Beware, kind of follows "Wild Sheep Chase".
I came to this book for the beautiful couple "Murakami-Degas", and again, I loved this perfect combination, I loved Murakami's characters and enjoyed so much the way Rupert Degas brings them to life, loved his many voices.
Though the story is rather long, I was totally absorbed and so into it. I prefer to listen to Haruki Murakami's titles rather than read, because they have lots of conversations, and his way of writing is as if he's really talking to himself. The narrator is wonderful about keeping comfortable pace, and balancing passion and calmness. I already repeated several times, and will listen again and again, especially the scenes in Hawaii.
If you're looking for deep cuts, that's one thing. But this is no Kafka. The book has lots of the same tropes as Murakami's later work but it doesn't hang together as well. It has that 80s post-modern feel to it--and the usual end-that-doesn't end of a pomo novel. I haven't read Trilogy of the Rat, so there were clearly some references to a past that I couldn't put together. It's fun, though, and the I can't get enough of the idea of the two superimposed Dolphin Hotels--one moldy and busted and one gleaming and expensive and new. So again, if you can't get enough of Murakami, this is reasonably satisfying. I liked Degas' reading a lot: it's easy to follow dialogue and he has the right Murakami deadpan, so three stars for the novel but four for novel-plus-reading.
Wonderful, chill narration by Rupert Degas.
I liked this book but after reading several other of Murakami's books I am getting rather tired of the 30-something male narrators who are looking for direction in their lives. As a 20-something woman who has no trouble finding her direction, I have no patience for real-life peers who are listlessly wandering about, much less for characters like Haruki.
Yet the book had some redeeming qualities. Like Murakami's book "Kafka on the Shore", which I also listened to on Audible, "Dance Dance Dance" has many psychoanalytical elements to it, which kept me interested. While "Kafka" was a retelling of the Oedipal myth -- and thus the illusion to Freud -- "Dance, Dance, Dance" is more subtly analytic. Take the character of Gotanda, for instance, the actor who always plays nice guys, and yet is secretly a murderer -- or is he? It's not clear if he really murdered a prostitute or if he merely /desired/ to kill her, and is wracked by the guilt of his own aggressive impulses. Similarly, the narrator's relationship with Yuki has something of the paternal, something of the lover-ly about it -- is he her father or her lover? At one point he says "I don't want to be talked about at your wedding as the companion of the bride-to-be when she was 13. I want to be talked about as the /boyfriend/ of the bride when she was 13." A flattering comment or an allusion to something else? As with so much in Murakami, it isn't clear how to interpret this. Yet, it is this kind of ambiguity that leads to complexity in Murakaim's books, and is what keeps me reading.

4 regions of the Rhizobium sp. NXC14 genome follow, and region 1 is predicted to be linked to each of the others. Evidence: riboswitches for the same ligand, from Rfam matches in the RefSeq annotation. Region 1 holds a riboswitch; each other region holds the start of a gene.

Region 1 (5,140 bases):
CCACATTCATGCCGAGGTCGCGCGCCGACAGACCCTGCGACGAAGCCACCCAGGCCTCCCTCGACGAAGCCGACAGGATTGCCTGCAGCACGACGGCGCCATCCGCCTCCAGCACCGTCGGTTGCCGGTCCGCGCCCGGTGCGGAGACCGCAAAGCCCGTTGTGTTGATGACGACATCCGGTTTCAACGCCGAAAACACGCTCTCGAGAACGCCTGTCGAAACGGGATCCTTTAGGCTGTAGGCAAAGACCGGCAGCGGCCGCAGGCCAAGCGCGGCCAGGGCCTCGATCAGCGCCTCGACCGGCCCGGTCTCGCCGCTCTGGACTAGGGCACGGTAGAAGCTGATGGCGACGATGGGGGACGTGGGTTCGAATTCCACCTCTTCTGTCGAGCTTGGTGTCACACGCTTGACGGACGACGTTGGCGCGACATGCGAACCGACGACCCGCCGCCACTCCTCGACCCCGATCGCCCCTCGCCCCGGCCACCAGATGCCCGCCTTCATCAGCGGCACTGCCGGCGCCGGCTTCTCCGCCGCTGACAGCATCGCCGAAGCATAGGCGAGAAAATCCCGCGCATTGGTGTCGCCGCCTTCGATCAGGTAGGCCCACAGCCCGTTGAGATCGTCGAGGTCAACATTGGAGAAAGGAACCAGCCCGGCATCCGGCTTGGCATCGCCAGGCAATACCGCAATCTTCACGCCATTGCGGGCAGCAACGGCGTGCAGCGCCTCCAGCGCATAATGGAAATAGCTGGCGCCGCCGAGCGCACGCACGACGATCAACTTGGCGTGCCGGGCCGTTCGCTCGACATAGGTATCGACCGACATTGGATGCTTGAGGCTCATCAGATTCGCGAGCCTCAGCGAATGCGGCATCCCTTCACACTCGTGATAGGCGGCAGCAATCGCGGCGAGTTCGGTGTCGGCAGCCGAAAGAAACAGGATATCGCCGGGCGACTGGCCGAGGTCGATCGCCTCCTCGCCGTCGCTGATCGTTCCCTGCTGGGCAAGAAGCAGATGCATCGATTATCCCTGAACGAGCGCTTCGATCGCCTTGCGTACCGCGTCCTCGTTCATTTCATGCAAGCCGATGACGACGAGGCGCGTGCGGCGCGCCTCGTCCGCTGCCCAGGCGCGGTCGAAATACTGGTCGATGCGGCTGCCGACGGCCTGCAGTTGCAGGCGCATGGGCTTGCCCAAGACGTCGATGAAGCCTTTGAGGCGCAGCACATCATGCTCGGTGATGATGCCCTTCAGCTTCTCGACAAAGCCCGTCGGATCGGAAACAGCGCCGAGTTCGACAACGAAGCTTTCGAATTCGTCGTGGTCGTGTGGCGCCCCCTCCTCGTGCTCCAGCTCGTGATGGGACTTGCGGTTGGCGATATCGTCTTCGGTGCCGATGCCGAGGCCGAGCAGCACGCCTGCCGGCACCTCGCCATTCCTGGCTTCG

This is both a strange and wonderful audiobook to listen to. The main subject of the book seems to be dealing with loss and getting over grief, but the work as a whole does much more than that as it is filled with believable characters, and a great deal of suspense and mystery. What will remain with me from this book is the main character's recurrent metaphor of "shovelling cultural snow" which is so apt in so many ways. I'm now looking forward to listening to some other of Murakami's books as this was my first.
All though not as good as After Dark and Kafka on the shore, this is a really good book. It has the mystic that characterizes Murakami's work and the Narrator - with his calm, informing form of narrating, and an immense variety in the characters' voices - is simply perfect.
If I could I would give this book a 4,5 rating, but I can't, so its a 5.
Haruki Murakami. A nice name. I once met a girl with a similar name. What was it? I can't remember, but I feel that I should. We were at a restaurant near the bay. San Francisco. She wore pink lip gloss and drank White Russians. She had a run in her hose, but didn't seem to care. It was near dark. After several drinks we ordered food. I wasn't very hungry, so we ordered a green salad. She had an abalone appetizer. After dinner we walked along a dock. I wanted to kiss her, and the scent abalone didn't make me want to kiss her any less. She wanted to talk. "What's the matter," I asked, "are you bored?" "No!" she exclaimed, "not bored. Yes! Yes! I am bored. I'm so weary of the weary, and so bored with the bored. And a writer who is bored," she said, "should take up another profession."
Need I say more?
Stupidly thought it would get better...it never does. Totally a waste of those hours of my life!
Too bad the star scale rating doesn't allow 0 or negative, because this certainly doesn't rate anything positive.
I have read the back of cereal boxes that were more engaging.
If you are looking for self-involved banality, this is the book for you.